Being first is often a good thing, but the opening this week of what could be the first major concert in the United States is turning into a fraught affair.

While the world’s big touring acts remain on hiatus or confined to sporadic online performances, Travis McCready, a country-rock singer, is set to take the stage Friday for an intimate acoustic live performance at a venue in Fort Smith, Ark.

The performance, though modest, is attracting outsized attention, not only because it’s testing whether people are ready to return in numbers to listen to live music but also because it is challenging the restrictions the governor put on such performances.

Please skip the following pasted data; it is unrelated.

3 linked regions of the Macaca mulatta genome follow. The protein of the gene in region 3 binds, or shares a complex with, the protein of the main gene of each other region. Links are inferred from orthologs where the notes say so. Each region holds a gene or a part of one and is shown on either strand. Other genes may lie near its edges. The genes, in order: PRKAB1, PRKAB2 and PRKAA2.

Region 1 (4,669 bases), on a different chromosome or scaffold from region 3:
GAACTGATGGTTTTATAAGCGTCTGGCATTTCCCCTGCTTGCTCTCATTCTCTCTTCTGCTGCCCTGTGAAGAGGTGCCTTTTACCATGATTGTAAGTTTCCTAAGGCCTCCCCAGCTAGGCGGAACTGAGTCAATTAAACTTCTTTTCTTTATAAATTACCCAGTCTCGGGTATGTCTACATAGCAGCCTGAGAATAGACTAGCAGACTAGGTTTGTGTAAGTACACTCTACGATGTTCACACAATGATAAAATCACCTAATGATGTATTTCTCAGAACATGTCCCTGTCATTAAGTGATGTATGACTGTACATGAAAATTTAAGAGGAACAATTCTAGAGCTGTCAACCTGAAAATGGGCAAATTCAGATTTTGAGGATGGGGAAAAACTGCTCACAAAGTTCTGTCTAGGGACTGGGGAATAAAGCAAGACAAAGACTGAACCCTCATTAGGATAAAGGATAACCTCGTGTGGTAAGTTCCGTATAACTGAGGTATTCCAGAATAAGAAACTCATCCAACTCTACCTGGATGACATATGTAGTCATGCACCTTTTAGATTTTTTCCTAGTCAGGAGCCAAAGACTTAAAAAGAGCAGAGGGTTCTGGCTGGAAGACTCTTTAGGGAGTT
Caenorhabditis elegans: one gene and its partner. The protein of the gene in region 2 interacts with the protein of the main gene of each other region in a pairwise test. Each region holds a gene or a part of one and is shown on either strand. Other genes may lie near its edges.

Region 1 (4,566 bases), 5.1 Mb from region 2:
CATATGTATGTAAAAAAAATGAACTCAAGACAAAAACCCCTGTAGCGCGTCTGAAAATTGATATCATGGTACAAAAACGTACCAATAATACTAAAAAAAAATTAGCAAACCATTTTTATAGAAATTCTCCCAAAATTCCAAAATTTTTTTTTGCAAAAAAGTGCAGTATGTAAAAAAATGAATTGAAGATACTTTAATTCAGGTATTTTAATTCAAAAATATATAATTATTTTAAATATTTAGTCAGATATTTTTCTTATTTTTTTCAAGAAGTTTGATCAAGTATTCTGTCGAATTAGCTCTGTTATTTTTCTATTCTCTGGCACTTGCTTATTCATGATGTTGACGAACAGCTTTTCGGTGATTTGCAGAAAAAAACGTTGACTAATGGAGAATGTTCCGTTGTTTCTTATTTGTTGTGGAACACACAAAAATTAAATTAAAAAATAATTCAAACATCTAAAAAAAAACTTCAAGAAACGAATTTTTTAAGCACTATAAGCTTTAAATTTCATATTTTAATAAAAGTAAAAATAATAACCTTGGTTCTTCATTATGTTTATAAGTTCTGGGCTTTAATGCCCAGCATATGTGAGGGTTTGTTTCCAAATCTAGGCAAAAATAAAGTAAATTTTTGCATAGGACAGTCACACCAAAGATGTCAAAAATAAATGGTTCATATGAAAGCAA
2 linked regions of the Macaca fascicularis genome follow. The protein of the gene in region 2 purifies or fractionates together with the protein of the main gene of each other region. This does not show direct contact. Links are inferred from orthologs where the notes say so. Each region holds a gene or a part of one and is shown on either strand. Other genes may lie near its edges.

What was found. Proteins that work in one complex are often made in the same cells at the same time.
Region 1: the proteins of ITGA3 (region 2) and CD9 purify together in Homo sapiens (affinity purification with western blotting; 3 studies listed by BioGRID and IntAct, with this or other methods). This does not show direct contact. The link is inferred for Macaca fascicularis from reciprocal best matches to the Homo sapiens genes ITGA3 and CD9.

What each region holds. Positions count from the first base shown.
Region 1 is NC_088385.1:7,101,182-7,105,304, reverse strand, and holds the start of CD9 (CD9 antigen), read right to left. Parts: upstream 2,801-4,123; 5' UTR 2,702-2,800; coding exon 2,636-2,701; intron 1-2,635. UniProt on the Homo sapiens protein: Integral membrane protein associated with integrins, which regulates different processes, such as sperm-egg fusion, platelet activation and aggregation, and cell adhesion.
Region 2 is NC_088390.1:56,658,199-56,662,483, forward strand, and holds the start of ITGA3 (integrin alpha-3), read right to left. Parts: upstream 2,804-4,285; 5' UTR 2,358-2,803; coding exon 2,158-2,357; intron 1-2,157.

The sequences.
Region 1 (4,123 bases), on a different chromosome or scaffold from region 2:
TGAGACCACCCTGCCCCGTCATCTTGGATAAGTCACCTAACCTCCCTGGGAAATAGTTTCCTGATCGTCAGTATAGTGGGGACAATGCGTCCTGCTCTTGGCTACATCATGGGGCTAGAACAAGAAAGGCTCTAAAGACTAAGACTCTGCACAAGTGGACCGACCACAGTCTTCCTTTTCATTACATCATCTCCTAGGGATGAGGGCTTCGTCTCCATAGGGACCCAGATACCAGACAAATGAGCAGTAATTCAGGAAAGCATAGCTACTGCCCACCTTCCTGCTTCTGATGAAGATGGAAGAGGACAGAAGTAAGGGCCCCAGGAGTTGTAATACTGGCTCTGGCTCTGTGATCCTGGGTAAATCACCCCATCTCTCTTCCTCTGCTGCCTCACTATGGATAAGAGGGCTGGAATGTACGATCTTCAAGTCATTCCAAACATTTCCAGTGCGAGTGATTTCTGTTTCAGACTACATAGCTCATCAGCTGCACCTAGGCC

Gov. Asa Hutchinson has said indoor venues such as theaters, arenas and stadiums can reopen on May 18 as long as they limit their audiences to fewer than 50 people. The venue, Temple Live, a former Masonic Temple, is saying the show will be held three days earlier, with more than four times that number of fans allowed in — 229 in the 1,100-seat theater.

Promoters have emphasized that masks will be mandatory and social distancing enforced, and they have questioned whether it is discriminatory for the government to have set more lenient restrictions on church gatherings than on concert venues.

“The directive is discriminatory because the virus does not know if it’s in a body in church or high school or a music venue,” said Mike Brown, a representative for Temple Live, in an interview. “Not that I have anything against church, but if you can go to a church and it’s a public assembly, there is no difference. How is it OK for one group to have a public meeting and it’s not OK for a music venue to have the same opportunity?”

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